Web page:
Financial advisors are famously clueless about marketing — and that’s too bad. Because it is your brand — your firm’s unique signature — that keeps clients coming back.
As financial services marketing expert Peter Montoya puts it: “Today, marketing doesn’t feel like marketing. It feels like good practice management. How are you going to run a successful business without good practice management?”
Against that backdrop, forward-thinking advisors are currently taking a deep dive into brand building, an exercise that involves not only a critical self-inventory but also outreach to top clients. What is it, exactly, that clients like about you and what you do for them? The answers may surprise.
In Venice, Calif., for example, John Koudsi, CEO and chief strategist of Core Financial Partners, rarely wears a suit, meets with his 80 entrepreneur clients in a kicky modern loft, and pretty much personifies his firm’s corporate slogan: “You don’t fit in a box and neither do we.”
A client who is a graphic designer created Koudsi’s logo and helped him brand the company with a new website. Another client, an architect, designed the loft offices.
“Who better than a client to turn to? They are my target market,” says Koudsi, whose branding effort coincided with his departure from Ameriprise for Charles Schwab Institutional. “Our clients help project our image by the nature of who they are and what they do. I’ve always said I’m a pretty creative guy in a non-creative business. The most exciting thing about being able to brand ourselves properly is that we get a lot of benefit by really being able to express who we are. Referrals today are exactly in line with our target market.”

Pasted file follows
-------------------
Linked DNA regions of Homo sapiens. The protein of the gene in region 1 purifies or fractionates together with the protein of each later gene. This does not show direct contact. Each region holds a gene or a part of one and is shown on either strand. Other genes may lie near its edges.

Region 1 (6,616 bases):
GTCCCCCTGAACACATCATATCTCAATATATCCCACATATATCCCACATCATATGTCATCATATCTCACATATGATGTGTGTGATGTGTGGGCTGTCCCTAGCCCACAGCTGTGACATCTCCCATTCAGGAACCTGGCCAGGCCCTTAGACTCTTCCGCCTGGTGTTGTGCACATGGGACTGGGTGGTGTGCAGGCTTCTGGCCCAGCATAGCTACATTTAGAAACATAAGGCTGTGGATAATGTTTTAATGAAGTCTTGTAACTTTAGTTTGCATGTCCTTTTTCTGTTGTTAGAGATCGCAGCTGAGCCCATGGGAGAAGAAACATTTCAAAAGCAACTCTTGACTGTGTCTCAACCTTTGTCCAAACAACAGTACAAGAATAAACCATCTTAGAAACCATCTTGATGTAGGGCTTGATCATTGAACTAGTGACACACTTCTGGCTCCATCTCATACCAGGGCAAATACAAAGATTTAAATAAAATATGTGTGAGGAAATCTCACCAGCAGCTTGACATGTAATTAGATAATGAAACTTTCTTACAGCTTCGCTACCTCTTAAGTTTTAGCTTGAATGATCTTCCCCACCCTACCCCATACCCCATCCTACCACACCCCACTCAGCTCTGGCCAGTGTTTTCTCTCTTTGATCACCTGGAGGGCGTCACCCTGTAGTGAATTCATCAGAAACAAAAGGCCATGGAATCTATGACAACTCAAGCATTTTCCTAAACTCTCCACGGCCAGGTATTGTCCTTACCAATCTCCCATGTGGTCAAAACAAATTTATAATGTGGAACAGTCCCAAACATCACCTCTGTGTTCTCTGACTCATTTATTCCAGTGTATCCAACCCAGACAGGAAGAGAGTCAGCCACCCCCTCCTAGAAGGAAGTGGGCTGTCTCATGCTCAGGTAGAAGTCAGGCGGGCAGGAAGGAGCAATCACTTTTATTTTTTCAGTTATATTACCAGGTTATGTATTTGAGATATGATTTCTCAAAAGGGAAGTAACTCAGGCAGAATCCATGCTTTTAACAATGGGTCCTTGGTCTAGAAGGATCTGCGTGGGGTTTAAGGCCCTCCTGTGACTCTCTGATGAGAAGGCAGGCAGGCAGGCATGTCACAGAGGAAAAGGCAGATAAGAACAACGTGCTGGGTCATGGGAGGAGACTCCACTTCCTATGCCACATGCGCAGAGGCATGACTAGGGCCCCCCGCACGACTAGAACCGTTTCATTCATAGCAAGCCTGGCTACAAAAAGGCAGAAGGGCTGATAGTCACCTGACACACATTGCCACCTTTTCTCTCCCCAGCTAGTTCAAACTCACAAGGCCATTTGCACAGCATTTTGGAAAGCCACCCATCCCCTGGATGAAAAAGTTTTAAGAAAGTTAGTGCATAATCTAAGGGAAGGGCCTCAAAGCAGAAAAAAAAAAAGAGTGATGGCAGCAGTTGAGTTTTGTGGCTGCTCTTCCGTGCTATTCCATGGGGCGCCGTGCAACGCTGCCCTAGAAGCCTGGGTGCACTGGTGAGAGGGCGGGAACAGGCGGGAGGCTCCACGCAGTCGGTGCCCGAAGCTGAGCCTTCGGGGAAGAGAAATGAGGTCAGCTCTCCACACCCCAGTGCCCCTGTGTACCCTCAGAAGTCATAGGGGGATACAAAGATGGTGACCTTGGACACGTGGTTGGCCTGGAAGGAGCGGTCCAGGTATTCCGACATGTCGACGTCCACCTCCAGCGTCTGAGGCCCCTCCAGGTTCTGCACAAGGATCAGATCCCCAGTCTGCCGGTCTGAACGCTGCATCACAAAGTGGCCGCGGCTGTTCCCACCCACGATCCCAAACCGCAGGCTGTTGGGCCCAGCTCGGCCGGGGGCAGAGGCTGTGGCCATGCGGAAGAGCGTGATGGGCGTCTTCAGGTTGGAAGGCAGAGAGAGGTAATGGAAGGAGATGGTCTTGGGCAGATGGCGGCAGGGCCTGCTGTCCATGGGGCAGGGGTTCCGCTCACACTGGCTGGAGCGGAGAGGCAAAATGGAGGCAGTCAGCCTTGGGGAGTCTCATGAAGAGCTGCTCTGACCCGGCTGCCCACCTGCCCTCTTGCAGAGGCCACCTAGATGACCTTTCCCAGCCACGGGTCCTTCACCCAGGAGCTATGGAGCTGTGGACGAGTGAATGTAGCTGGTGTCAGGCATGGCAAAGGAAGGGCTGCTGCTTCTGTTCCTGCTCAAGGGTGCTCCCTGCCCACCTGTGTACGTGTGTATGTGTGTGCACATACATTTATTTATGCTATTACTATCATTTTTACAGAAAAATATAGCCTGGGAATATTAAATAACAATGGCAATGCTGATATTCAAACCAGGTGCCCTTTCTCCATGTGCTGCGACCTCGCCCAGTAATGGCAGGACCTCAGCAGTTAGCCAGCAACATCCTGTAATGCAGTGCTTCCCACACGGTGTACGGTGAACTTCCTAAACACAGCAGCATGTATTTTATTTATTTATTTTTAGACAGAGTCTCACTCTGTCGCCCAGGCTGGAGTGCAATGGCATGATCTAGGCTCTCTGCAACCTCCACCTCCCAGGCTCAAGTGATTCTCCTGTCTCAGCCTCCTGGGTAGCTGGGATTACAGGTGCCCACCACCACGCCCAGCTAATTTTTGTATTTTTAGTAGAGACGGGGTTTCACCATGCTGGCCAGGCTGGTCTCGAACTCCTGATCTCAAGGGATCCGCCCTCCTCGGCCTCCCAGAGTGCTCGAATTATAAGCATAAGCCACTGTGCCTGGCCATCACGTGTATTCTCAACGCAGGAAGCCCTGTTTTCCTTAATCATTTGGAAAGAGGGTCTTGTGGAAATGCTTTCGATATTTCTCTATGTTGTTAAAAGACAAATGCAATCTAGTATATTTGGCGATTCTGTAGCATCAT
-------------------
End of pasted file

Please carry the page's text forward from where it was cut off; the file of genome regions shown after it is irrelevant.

Likewise, David B. Armstrong, co-founder and managing director of Monument Wealth Management in Alexandria, Va., looked at brand archetypes to determine the personality of his clients and his firm. The clients: individuals who have started or sold a successful business, along with some corporate executives. After much study, Monument Wealth Management decided to build its brand around the “explorer” archetype.
“We’re the people searching constantly for a better way to do something. We’re all about independence and fulfillment. My clients’ personalities are built exactly the same way. Freedom and possibility, that’s what they’re all about,” said Armstrong, whose firm is affiliated with LPL Financial. “If my brand personality doesn’t match the personality of my clients or potential clients, they’re not going to stick around for very long.”
Monument Wealth Management, meanwhile, has wrapped its brand around the logo: “We believe in being different.” This spring, it launched a new website using documentary-style videos in place of static corporate bios with head shots. The website also features a cutting-edge concept called video scribing, which overlays voice with a visual explanation of, say, investment strategies — something you’re not going to encounter on many advisors’ websites.
Here’s a brief look at what others in the industry are emphasizing when it comes to brand creation:
Do the homework. Find out first what your existing brand is in the minds of your top clients. As Scott West, head of consulting for Invesco Van Kampen Consulting, notes: “An advisor might want to become a customer services specialist or a market guru. The problem is that’s not why your top 10 clients love you. My advice is: If you’re successful, let’s do more of what you are already inherently good at.”
When he works on branding cases, West and his team typically interview an advisor’s top 20 clients. Often, he says, the advisor discovers he already has a brand. “They tend to think they attract more of a diverse base than they do, when in fact they don’t. They tend to attract people like themselves,” he said. “They already have a sweet spot.”